2255 proceedings. That determination was not made in the
collateral proceedings but at Defendant's sentencing. Second, the
drug-quantity determination is not a jurisdictional issue. The
cases Defendant cites in support of that argument, FW/PBS, Inc.
v. City of Dallas, 493 U.S. 215, 230-31, 110 S.Ct. 596, 607-08,
107 L.Ed.2d 603, 621-22 (1990); and Duquesne Light Co. v.
Barasch, 488 U.S. 299, 306, 109 S.Ct. 609, 614, 102 L.Ed.2d 646,
656 (1989), stand only for the proposition that a court has an
independent obligation to assure itself that it has jurisdiction
before adjudicating a case. But we did have jurisdiction, over
Defendant's 2255 motion, and his original criminal proceedings as
well. See United States v. Cross, 308 F.3d 308, 314 n. 10 (3d
Cir. 2002) (noting that 18 U.S.C. § 3231 confers jurisdiction on
district courts to try federal criminal cases and that
28 U.S.C. § 2255 confers jurisdiction to entertain 2255 motions).
Further, this jurisdiction extends to sentencing issues
although the Sixth and Fifth Amendments confer on a defendant the
right to have the jury decide any issue that would enhance a
sentence and to do so under a reasonable-doubt standard. See
Harris v. Warden, 425 F.3d 386, 389 (7th Cir. 2005) (rejecting
the defendant's claim that Apprendi and its progeny meant that
the district court lacked jurisdiction to sentence him).*fn3 As
support, Harris cited United States v. Cotton, 535 U.S. 625,
630, 122 S.Ct. 1781, 1785, 152 L.Ed.2d 860, 867 (2002), in which
the Supreme Court ruled that defects in an indictment do not
deprive a district court of jurisdiction to adjudicate a criminal
case and rejected the defendant's Apprendi claim that the
failure of the indictment to allege drug quantity deprived the
district court of the power to try the case against him. See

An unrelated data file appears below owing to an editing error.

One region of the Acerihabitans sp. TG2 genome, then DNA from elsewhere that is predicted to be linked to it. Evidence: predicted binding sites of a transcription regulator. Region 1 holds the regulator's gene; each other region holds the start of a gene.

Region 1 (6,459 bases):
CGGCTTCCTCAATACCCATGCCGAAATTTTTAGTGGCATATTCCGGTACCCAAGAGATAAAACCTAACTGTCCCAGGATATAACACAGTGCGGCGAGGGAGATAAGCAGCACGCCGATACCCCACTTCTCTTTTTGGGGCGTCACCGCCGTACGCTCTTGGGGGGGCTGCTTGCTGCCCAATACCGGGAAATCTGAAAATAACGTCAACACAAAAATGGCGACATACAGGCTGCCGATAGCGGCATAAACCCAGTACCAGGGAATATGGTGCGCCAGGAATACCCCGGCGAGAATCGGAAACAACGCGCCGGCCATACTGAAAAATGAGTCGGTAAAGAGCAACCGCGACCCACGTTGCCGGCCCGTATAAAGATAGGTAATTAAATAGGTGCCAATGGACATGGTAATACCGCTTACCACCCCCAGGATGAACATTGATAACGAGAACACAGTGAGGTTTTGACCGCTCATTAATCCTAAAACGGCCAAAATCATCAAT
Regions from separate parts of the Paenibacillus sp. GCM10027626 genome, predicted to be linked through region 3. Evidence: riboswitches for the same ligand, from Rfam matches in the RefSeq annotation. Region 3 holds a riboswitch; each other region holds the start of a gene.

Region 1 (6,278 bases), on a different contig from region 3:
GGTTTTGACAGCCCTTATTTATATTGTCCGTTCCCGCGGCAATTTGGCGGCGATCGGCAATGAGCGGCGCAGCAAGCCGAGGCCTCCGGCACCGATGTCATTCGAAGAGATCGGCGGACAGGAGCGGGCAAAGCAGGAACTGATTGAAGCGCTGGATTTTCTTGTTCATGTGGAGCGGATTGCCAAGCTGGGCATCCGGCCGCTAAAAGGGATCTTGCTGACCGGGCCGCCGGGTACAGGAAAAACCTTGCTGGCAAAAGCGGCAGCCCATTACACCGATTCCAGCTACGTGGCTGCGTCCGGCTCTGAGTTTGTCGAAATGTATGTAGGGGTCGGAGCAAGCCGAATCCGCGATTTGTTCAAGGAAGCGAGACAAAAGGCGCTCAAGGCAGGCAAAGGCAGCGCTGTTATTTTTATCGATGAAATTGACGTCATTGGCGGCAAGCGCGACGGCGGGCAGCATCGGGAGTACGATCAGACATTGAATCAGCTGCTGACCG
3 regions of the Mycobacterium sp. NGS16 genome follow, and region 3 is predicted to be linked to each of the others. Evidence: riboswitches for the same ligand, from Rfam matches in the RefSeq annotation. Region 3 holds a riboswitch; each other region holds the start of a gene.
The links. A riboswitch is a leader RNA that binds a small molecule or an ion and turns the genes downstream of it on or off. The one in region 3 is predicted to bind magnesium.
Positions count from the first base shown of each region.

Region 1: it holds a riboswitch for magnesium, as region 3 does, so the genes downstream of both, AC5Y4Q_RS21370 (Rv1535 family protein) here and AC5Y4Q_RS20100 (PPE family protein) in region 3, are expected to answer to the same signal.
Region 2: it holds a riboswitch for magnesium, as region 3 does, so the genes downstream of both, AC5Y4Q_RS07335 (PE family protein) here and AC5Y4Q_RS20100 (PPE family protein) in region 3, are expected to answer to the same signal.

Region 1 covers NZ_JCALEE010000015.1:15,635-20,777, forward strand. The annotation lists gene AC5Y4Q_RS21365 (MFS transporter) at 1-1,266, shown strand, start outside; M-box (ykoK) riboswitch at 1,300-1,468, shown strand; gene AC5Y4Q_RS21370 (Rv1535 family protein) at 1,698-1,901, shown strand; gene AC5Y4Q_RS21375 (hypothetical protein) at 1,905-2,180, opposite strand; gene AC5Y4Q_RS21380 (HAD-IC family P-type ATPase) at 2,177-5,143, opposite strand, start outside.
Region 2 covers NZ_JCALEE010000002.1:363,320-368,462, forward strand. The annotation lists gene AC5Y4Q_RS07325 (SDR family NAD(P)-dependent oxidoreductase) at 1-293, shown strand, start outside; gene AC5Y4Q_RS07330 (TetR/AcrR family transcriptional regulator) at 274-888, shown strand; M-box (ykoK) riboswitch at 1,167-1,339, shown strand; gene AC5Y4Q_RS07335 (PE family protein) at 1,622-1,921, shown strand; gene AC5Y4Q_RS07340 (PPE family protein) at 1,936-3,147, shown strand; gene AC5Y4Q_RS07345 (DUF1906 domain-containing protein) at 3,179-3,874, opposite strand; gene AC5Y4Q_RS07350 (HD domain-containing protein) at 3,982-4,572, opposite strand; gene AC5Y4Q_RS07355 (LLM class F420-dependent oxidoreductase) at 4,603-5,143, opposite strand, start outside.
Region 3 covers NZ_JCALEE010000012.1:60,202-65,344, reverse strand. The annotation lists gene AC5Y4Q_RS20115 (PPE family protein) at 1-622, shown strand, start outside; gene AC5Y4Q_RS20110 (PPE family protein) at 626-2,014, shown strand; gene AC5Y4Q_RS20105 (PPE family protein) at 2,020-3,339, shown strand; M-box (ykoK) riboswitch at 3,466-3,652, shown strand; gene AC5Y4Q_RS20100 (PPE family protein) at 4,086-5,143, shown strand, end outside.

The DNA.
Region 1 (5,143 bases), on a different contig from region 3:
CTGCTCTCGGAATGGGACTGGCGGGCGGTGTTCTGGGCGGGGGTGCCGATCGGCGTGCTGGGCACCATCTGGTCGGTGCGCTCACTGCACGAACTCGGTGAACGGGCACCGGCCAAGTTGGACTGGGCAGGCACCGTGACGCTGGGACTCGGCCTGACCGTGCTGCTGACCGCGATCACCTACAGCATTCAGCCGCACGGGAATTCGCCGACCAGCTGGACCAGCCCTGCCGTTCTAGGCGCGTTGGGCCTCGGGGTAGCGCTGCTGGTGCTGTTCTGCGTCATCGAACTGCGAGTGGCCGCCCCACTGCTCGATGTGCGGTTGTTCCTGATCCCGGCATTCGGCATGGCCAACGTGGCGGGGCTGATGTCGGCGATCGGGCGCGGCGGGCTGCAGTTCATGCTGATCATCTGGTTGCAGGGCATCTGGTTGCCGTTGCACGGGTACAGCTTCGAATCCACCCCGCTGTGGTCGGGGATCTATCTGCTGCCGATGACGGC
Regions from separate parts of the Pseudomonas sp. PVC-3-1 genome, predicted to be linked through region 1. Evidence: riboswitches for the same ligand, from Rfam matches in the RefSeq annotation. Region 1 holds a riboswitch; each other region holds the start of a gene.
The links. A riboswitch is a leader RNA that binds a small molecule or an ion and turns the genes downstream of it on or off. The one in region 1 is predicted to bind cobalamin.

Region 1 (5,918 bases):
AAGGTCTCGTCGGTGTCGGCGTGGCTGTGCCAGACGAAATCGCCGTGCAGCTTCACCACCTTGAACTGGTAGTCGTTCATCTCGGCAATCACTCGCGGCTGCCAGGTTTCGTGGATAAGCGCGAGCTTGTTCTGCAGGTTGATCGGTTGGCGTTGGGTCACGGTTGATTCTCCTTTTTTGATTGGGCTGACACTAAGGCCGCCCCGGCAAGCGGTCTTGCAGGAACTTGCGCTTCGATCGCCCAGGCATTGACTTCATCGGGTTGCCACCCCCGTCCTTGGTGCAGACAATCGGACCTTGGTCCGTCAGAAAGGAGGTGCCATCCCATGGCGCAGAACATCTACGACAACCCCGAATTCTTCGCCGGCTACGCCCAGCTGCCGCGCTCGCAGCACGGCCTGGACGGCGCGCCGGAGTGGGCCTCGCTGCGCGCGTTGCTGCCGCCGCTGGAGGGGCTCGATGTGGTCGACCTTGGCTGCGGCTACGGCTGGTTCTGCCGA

also United States v. Davis, 348 F. Supp. 2d 964, 967 (N.D. Ind.
2004) (rejecting claim that Blakely deprived the court of
jurisdiction to impose that portion of the sentence based on drug
quantity and gun possession, noting that "United States district
judges always have subject-matter jurisdiction over indictments
charging a violation of federal criminal laws, including the power and jurisdiction to
impose sentence") (citing Cotton, in part).
In conclusion, we adhere to our decision that Defendant's claim
really goes to the validity of the judgment of sentence, not to
any defect in the 2255 proceedings, and hence cannot be pursued
unless the court of appeals grants him permission to do
We will therefore deny the motion for reconsideration, treated
as a motion to alter or amend under Rule 59(e). Defendant is
advised that: (1) he has sixty (60) days from the date of our
order denying his motion for reconsideration to appeal; and (2)
our denial of a certificate of appealability does not preclude an
appeal as long as he also seeks a certificate of appealability
from the court of appeals. See Federal Rule of Appellate
Procedure 22. ORDER
AND NOW, this 7th day of December, 2005, it is ordered that:
1. Defendant's motion (doc. 171) for reconsideration,
treated as a motion to alter or amend under
Fed.R.Civ.P. 59(e), is denied.
2. A certificate of appealability is denied.